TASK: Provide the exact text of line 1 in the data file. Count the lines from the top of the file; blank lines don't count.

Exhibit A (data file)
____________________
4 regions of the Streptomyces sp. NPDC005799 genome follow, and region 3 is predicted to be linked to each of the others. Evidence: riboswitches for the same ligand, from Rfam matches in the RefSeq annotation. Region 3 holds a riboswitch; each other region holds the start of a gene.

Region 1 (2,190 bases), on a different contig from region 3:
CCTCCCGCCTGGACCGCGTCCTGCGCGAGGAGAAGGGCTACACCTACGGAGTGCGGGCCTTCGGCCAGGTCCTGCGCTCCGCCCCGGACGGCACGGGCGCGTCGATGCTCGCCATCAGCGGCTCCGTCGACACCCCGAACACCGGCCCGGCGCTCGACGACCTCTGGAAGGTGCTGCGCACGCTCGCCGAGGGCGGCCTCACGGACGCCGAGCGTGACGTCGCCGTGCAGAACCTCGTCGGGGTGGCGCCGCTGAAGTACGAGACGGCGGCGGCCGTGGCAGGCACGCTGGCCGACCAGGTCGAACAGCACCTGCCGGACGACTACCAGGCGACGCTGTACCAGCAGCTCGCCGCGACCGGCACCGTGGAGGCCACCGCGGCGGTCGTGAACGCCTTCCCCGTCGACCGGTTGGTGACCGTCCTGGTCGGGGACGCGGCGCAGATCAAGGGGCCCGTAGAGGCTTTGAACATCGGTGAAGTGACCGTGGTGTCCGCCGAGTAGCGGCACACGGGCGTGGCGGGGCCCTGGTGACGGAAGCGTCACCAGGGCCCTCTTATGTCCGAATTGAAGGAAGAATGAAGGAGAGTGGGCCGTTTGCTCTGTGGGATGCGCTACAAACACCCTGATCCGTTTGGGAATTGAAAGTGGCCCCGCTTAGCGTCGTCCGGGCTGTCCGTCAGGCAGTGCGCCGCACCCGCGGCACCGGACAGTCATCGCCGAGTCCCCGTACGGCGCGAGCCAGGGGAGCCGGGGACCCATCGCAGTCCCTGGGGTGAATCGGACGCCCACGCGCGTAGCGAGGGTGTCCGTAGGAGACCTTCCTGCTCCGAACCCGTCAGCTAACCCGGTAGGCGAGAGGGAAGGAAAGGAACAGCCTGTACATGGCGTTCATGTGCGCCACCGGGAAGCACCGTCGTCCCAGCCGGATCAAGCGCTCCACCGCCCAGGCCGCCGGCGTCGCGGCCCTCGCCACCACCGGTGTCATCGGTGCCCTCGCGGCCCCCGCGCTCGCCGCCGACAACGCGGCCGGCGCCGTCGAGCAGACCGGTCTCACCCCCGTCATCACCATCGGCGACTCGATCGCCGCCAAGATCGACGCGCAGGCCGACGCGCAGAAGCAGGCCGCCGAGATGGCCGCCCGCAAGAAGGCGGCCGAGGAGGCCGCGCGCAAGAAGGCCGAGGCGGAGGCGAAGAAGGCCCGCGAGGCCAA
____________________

4 regions of the Streptomyces sp. NPDC005799 genome follow, and region 3 is predicted to be linked to each of the others. Evidence: riboswitches for the same ligand, from Rfam matches in the RefSeq annotation. Region 3 holds a riboswitch; each other region holds the start of a gene.